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Yarning with Aboriginal men: Kimberley research wins a best article of the year award

Researchers from the Kimberley Aboriginal Medical Services and the Rural Clinical School of Western Australia, University of Western Australia are thrilled to win the annual prestigious Ray James Memorial Award. This award is presented for the best article published in the Health Promotion Journal of Australia over the last year. The article was chosen by the Journal’s Research, Evaluation and Evidence Translation Committee and is presented for excellence and innovation in health promotion research.

The research explores ten Aboriginal Australian men’s experiences during their partner’s antenatal period. The study found the participants valued supporting their partners through pregnancy, making positive changes to their own lifestyles, and having access to information on pregnancy. Participants described experiencing multiple stressors during the antenatal period that impacted on their social and emotional wellbeing.

This study demonstrated that these Aboriginal men valued engagement with antenatal care services and highlighted strategies to improve Aboriginal paternal involvement with antenatal care services.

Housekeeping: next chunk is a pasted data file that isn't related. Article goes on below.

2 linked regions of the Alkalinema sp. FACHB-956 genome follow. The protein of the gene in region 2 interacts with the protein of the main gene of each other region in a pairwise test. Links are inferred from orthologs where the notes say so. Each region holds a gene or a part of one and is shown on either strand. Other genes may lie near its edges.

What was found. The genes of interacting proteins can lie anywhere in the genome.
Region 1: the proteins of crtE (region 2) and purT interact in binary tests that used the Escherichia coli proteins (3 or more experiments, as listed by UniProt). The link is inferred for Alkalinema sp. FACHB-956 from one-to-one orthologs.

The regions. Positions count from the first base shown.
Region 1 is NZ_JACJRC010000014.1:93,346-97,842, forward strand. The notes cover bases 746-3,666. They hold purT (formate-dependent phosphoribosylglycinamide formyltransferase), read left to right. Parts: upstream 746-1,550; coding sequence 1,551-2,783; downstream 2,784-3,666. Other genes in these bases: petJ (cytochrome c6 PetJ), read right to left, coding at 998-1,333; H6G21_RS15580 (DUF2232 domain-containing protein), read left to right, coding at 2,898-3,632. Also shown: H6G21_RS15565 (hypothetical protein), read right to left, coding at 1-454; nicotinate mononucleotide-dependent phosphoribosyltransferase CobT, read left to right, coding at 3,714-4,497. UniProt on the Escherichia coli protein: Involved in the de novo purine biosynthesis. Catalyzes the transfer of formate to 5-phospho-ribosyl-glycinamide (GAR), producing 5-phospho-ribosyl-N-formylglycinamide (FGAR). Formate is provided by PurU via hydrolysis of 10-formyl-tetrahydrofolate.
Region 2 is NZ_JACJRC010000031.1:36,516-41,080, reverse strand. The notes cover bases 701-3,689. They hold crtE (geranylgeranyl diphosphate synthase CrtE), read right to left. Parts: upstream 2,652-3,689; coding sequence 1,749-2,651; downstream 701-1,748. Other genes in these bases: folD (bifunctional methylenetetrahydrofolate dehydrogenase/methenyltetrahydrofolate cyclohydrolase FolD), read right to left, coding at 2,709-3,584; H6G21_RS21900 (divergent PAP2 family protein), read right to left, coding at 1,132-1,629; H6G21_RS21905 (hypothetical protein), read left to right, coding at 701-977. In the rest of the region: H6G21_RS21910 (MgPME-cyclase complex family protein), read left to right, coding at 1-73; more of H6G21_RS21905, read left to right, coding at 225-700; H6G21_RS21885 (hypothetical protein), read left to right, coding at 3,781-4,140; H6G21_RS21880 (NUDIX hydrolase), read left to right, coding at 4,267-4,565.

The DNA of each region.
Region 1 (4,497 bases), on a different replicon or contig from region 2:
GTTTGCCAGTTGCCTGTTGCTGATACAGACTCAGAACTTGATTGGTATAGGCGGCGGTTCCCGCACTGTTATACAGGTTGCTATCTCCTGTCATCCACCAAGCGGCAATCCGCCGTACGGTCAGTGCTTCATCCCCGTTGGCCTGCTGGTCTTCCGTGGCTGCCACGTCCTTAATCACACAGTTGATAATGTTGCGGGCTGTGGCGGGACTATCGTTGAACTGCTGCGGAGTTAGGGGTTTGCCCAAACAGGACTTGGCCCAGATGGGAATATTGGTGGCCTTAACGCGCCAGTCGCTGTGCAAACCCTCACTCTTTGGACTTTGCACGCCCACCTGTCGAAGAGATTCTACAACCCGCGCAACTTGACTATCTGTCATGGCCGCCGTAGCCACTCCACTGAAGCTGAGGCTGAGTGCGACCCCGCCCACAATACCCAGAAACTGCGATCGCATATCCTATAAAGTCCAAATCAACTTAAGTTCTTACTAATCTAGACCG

Erica Spry, Bardi and Kija woman and researcher discussed how the project grew from an existing project that was exploring maternal and child health in the Kimberley.

“I was having a conversation with an Elder, talking about our other research and recruiting participants and this Elder said to me “it takes two to make a baby, you should be talking to the men too’. She was right, so little had been done exploring the role of our Aboriginal dad’s.”

Zac Cox Nimanburru, Kija man and the lead interviewer used a yarning- based approach to interviewing the men.

As an Aboriginal man and a father, I wanted to connect with our participants in a safe way to travel their journey. We have a deficit-based narrative about Aboriginal men in Australia, and this includes Aboriginal dads. This research showed us a group of men who are resilient and strong and invested in fatherhood”.

Lead author Emma Carlin discussed how the findings from this research are informing the work of the team and are the subject of future funding proposals.

“Engaging men during the antenatal care period has to the potential to support men and their families to achieve good health and wellbeing outcomes. We will continue to work with health services to support men’s engagement and use our $1000 prize money to develop Kimberley specific resources for men and for health care professionals”.


Image: Front: Emma Carlin (Research Fellow, RCSWA/ Senior Research Officer KAMS); Erica Spry (Research Fellow, RCSWA/ Research Officer KAMS); Zac Cox (Manager Social and Emotional Wellbeing, KAMS);

If you or someone you know needs help or support, you can contact your local Aboriginal Community-Controlled Organisation or

  • 13YARN: 13 92 76
  • Lifeline: 131 114
  • Kids Helpline: 1800 551 800
  • Mensline: 1300 78 99 78
  • Beyondblue 1300 22 46 36
  • Q Life 1800 18 45 27
  • Open Arms Veterans & Families Counselling 1800 01 10 46
  • The National Indigenous Critical Response Service 1800 80 58 01
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